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Q and Art: Margaret Jordan Patterson
March 19, 2015


This post is part of an ongoing series on Eye Level: Q and Art, where American Art's Research department brings you interesting questions and answers about art and artists from our archive. If you enjoy this post, take a look at others in our series.

Patterson

Margaret Jordon Patterson's Garden Flowers

Q: I love the bright flower prints by Margaret Jordan Patterson. Can you tell me more about the artist?

Answer: The Boston artist Margaret Jordan Patterson exhibited her paintings and prints throughout the United States and in France during her lifetime, and her name was frequently mentioned in art reviews and announcements. Today, Patterson is not well-known outside of New England, but occasional exhibitions have brought attention to her work.

The daughter and granddaughter of sea captains, Margaret Patterson was born in 1867 at the Marine Hotel in Soerabaija on the island of Java. Her parents, Alfred Patterson and Sarah Frances were in the middle of a voyage at the time of her birth. Patterson grew up in Maine and Boston, and her earliest art training came through a correspondence course. In 1895 she attended Pratt Institute in New York. Although Patterson attended art classes at Pratt for a year, it was through her personal associations with artists such as Arthur Wesley Dow and Charles H. Woodbury that she learned the principles that most influenced her art. Dow and Woodbury were enthusiastic teachers who were eager to share their theories on art. From Dow's lessons, Patterson developed her sense of composition, the placement of items within a scene, and Patterson's energetic brushwork may have been influenced by Woodbury's teachings.

After returning to Boston, Patterson taught art in the public schools. Several years later she took a position as the head of the art department at the preparatory school for girls, Dana Hall, in Wellesley, Massachusetts. She continued in this job until her retirement in 1940. While teaching, Patterson continued to create art and participate in the Boston art community. Beginning in 1899, Patterson took summer trips to Europe where she made many sketches and found inspiration for the finished paintings and prints she made the rest of the year. Her travels took her to various places in Europe: France, Belgium, Holland, Spain and Italy. Art critics commented on a surge of color in her work after she returned from Spain. It was while on a summer trip in Paris that Patterson learned to make color prints. Her teacher was most likely Ethel Mars an artist from Illinois who had been living in Paris. During World War I, Patterson stayed closer to home, visiting and painting in Cape Cod and the New England countryside.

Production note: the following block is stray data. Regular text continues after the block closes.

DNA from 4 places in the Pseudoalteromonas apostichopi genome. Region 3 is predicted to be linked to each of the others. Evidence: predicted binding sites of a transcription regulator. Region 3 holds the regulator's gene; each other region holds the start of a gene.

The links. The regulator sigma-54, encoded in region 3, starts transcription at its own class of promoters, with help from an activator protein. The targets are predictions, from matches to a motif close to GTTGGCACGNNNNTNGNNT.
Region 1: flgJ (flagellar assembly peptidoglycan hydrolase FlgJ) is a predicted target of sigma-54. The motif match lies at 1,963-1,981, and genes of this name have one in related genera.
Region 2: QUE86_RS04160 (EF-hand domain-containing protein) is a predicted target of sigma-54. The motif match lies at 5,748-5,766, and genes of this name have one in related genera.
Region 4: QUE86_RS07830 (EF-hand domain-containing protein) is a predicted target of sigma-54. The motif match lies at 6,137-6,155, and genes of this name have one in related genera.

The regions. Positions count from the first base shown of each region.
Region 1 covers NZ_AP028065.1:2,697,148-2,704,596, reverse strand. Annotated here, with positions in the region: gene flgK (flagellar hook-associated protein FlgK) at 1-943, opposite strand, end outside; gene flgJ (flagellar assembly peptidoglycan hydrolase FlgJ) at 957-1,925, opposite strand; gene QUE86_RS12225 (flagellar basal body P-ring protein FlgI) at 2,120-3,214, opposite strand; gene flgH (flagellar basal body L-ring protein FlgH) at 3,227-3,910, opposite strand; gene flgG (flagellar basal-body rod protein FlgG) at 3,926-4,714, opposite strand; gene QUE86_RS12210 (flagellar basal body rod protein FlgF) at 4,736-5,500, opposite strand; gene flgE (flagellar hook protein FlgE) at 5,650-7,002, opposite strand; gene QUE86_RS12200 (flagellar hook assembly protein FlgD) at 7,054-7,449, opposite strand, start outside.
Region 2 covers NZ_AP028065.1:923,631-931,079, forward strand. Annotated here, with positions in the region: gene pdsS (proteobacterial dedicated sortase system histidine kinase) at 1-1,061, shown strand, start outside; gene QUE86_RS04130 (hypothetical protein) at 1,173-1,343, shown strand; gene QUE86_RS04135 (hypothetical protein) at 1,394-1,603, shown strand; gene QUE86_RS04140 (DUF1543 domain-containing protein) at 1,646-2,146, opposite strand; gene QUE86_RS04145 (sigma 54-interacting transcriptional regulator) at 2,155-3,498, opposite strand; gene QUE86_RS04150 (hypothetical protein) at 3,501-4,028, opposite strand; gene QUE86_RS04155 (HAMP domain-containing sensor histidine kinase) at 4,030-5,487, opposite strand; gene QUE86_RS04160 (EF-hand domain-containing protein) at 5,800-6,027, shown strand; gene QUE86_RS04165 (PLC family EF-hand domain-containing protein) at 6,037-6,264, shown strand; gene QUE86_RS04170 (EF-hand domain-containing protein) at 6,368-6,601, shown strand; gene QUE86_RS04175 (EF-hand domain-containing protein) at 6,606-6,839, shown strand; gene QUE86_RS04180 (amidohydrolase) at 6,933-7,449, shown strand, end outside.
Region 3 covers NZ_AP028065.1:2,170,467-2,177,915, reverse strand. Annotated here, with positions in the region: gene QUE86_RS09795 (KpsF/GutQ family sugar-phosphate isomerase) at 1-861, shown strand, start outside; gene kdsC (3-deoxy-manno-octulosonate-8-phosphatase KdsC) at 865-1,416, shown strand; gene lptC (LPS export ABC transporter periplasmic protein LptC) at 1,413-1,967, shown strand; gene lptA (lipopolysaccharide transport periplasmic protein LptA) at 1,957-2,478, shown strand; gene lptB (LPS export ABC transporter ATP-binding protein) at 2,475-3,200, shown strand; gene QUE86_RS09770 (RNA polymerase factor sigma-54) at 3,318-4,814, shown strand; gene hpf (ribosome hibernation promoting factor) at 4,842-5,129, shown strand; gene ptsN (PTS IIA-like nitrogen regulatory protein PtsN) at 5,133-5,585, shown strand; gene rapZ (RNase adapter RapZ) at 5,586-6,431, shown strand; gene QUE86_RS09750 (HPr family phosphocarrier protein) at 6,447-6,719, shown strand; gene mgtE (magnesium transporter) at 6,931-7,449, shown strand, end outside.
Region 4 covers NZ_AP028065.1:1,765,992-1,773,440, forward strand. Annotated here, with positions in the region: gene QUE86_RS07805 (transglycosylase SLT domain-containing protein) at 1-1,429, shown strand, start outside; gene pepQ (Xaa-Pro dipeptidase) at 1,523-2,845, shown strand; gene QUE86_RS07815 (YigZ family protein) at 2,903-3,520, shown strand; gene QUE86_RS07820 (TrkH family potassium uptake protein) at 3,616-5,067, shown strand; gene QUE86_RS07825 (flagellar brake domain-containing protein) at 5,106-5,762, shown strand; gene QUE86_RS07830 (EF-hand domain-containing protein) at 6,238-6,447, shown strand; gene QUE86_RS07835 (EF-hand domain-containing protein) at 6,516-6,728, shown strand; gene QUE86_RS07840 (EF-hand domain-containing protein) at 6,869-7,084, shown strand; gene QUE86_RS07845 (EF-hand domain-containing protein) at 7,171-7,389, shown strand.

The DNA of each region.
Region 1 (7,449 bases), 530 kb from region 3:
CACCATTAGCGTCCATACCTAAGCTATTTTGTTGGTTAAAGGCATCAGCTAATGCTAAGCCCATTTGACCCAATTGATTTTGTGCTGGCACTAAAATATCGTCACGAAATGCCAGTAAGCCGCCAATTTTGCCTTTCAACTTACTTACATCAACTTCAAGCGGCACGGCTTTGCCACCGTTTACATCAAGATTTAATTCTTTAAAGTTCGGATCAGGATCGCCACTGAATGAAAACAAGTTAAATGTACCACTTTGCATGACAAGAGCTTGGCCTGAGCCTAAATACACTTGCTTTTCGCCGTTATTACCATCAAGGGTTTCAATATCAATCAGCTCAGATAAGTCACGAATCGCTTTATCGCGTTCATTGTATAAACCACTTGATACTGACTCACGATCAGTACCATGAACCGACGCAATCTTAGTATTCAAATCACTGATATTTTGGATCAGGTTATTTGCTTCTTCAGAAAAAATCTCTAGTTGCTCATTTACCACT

Patterson's paintings and prints often represented landscapes she had seen during her travels. However, during the 1920s she began to focus more on floral subjects for her color prints. One of her early flower prints was a water lily floating on a pond, but more often flowers were shown in a vase with a background in a contrasting color. After a lifetime of travel, flowers might seem like a limiting subject, but that was not the case for Patterson who saw endless possibilities in the variety of shapes and colors. The flower prints were an opportunity to apply and expand the skills she had accumulated through a life in art.

Patterson was not the only artist in the American Art Museum's collection to create beautiful bouquets. Get ready for spring by taking a virtual walk through the flowers in our collection.

Posted by Alida on March 19, 2015 in Q and Art


Comments

Nice piece and article about a great artist . I think there should be a memorial day for all the great art legends so that they do not get out of our memories and more importantly to preserve their work that has historically changed the world. Future generations and especially from now that we have so many photographs being taken using devices may not have the urge to use paint and a brush. We should indeed encourage the use of paint and brush as compared to the cameras.

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